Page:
Mini Review ARTICLE
Functions of S-nitrosylation in plant hormone networks
- Instituto de Investigaciones Biológicas, Facultad de Ciencias Exactas y Naturales, Unidade Ejecutora-Consejo Nacional de Investigaciones Científicas y Técnicas - Universidad Nacional de Mar del Plata, Mar del Plata, Argentina
In plants, a wide frame of physiological processes are regulated in liaison by both, nitric oxide (NO) and hormones. Such overlapping roles raise the question of how the cross-talk between NO and hormones trigger common physiological responses. In general, NO has been largely accepted as a signaling molecule that works in different processes. Among the most relevant ways NO and the NO-derived reactive species can accomplish their biological functions it is worthy to mention post-translational protein modifications. In the last years, S-nitrosylation has been the most studied NO-dependent regulatory mechanism. Briefly, S-nitrosylation is a redox-based mechanism for cysteine residue modification and is being recognized as a ubiquitous regulatory reaction comparable to phosphorylation. Therefore, it is emerging as a crucial mechanism for the transduction of NO bioactivity in plants and animals. In this mini-review, we provide an overview on S-nitrosylation of target proteins related to hormone networks in plants.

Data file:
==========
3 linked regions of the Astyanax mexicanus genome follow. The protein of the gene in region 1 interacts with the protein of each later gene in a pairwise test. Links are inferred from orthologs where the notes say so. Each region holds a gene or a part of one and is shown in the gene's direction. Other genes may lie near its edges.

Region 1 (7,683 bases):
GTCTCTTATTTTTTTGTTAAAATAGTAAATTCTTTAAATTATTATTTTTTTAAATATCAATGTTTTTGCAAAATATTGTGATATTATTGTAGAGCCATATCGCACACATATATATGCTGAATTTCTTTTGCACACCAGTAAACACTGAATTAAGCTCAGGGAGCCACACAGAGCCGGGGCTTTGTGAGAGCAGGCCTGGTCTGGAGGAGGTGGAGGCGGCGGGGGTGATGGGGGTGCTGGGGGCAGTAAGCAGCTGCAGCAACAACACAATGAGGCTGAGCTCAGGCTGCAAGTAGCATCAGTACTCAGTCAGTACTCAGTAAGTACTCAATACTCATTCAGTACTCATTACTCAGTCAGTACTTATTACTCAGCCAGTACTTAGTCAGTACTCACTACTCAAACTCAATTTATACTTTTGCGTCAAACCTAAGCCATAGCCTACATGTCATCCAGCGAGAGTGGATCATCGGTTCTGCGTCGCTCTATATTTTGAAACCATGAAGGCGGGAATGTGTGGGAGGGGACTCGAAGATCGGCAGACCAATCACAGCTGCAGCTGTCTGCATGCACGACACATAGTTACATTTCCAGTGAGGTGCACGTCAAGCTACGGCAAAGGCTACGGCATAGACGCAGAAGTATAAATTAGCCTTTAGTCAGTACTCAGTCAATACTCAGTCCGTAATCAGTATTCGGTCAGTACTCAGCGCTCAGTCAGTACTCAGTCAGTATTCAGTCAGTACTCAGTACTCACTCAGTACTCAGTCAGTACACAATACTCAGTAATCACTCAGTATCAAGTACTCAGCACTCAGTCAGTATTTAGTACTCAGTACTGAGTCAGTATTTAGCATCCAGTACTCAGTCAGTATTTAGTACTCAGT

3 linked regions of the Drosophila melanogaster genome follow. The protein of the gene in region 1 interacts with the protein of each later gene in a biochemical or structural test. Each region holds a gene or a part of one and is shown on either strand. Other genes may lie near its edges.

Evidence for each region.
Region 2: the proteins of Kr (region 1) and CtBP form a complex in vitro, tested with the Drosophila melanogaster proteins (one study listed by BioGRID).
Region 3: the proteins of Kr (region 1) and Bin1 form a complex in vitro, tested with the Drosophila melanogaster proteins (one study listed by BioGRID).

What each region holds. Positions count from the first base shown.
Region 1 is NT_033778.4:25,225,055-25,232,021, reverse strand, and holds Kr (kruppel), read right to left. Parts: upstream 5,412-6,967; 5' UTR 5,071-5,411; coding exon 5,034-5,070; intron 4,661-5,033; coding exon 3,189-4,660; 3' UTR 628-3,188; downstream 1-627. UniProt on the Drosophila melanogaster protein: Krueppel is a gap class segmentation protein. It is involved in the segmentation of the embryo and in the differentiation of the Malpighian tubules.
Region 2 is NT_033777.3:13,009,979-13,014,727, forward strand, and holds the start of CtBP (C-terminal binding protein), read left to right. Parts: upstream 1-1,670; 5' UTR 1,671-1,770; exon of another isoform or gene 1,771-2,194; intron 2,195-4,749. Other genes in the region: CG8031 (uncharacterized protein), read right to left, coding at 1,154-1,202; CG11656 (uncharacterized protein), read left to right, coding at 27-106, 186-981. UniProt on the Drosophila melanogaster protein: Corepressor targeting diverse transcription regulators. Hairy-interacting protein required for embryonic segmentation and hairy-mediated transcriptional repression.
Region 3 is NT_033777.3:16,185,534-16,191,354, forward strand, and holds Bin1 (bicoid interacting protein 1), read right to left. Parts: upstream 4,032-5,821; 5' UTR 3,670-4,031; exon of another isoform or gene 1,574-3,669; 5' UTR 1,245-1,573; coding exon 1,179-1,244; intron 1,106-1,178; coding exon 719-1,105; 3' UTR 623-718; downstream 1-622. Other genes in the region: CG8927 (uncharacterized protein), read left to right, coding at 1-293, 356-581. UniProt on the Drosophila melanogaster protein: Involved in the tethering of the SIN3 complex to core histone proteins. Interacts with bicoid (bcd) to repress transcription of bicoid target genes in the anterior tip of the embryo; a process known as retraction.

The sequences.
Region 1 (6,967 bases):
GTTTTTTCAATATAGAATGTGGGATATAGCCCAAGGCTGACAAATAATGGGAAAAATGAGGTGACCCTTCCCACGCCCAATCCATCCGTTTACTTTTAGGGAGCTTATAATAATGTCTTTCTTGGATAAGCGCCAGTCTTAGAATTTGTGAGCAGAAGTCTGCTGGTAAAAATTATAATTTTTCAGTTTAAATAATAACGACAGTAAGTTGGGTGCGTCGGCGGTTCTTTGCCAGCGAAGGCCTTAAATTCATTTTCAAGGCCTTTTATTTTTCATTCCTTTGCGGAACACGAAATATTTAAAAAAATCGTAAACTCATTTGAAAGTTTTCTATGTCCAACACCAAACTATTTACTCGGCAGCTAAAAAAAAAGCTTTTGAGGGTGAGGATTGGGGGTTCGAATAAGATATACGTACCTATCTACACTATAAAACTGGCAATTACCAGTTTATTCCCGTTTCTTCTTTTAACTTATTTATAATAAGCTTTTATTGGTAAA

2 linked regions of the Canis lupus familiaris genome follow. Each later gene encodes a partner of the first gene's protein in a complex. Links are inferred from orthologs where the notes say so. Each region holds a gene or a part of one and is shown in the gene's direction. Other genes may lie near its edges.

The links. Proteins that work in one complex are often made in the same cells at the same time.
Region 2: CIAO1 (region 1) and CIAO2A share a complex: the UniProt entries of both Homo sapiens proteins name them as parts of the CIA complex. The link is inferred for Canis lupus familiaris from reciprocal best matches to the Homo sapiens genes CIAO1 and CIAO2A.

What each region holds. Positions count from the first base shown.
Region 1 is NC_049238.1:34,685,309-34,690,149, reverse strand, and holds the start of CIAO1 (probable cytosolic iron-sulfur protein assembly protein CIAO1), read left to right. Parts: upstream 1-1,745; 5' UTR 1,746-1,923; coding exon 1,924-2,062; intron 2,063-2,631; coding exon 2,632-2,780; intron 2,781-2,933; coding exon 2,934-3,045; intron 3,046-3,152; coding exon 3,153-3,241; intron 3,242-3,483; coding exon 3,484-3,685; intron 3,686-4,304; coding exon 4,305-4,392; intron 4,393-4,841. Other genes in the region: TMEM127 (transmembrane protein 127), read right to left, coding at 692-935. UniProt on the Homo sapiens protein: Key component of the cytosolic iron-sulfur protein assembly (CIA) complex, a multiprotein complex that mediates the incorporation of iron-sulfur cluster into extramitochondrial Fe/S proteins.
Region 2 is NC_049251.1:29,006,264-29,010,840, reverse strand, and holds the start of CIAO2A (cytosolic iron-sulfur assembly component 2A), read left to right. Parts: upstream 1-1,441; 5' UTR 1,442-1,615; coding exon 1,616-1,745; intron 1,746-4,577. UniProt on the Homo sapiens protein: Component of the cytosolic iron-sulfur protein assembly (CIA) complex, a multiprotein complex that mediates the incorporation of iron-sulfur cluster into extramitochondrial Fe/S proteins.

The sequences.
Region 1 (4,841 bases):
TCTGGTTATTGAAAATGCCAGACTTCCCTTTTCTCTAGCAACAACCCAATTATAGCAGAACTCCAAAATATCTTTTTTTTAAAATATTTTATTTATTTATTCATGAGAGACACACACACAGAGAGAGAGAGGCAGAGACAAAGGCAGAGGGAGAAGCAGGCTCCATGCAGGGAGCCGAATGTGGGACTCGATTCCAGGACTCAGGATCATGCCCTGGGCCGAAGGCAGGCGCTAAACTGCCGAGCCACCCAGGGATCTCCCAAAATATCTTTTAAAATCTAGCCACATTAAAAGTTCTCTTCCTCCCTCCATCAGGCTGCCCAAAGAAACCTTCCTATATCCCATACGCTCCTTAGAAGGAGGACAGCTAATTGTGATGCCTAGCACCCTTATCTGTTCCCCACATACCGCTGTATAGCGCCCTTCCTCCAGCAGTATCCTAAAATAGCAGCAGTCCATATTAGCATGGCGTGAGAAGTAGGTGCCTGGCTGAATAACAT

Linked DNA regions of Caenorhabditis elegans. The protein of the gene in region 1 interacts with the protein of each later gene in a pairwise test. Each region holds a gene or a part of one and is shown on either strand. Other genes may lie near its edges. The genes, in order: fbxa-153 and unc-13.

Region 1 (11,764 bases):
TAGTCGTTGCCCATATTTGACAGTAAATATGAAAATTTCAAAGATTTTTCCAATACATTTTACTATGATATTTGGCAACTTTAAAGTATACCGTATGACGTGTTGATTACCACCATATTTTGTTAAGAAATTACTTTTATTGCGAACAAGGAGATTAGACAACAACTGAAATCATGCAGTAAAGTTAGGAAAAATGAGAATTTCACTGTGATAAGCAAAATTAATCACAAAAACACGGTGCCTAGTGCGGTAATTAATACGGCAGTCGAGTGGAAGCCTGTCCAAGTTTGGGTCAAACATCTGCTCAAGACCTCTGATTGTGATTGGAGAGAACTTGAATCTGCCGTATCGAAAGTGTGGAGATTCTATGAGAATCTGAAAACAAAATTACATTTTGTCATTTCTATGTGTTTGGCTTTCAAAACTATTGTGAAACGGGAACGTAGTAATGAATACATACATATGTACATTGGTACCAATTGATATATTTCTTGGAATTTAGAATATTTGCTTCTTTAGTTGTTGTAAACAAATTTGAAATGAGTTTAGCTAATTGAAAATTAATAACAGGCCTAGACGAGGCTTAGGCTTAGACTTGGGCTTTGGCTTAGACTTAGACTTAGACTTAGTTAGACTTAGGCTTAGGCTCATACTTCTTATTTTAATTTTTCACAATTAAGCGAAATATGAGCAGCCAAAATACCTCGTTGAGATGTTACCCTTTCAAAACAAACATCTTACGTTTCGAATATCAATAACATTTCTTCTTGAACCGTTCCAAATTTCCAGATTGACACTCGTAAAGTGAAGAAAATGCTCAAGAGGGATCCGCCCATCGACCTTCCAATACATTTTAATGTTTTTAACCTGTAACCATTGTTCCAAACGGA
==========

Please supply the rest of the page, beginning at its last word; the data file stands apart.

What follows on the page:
Nitric oxide (NO) is a free-radical product of cell metabolism, being nitrate reductase the best characterized enzymatic pathway for NO production in plants. However, other reductive and oxidative routes have been also described (Lamattina and Polacco, 2007). It functions as a ubiquitous signal involved in diverse physiological processes and it is frequently implicated in multiple cell signaling events under the control of phytohormones including growth, development, and stress responses. Nevertheless, in most cases the molecular mechanisms underlying NO action in the plant cell are still undeciphered. The overlapping roles between plant hormones and NO raise the question of how both molecules may act in coordination. In general, regulatory effects of NO are mediated through protein modifications, including tyrosine nitration, metal nitrosylation, and S-nitrosylation of cysteines. Thus, the identification of NO primary targets has provided new opportunities to link NO reactivity and biological processes. In this review, we highlight the progress brought by the identification of S-nitrosylated target proteins related to stress and growth-promoting plant hormones. Our focus is the broad role of this post-translational modification that allows NO to modulate plant hormone homeostasis as well as signaling pathways. However, the participation of NO beyond its action through S-nitrosylation in hormone-regulated processes is out of the scope of this work and it is widespreadly covered in recent reviews by Simontacchi et al. (2013) and Astier and Lindermayr (2012).
S-Nitrosylation as an Emerging Post-Translational Modification of Plant Proteins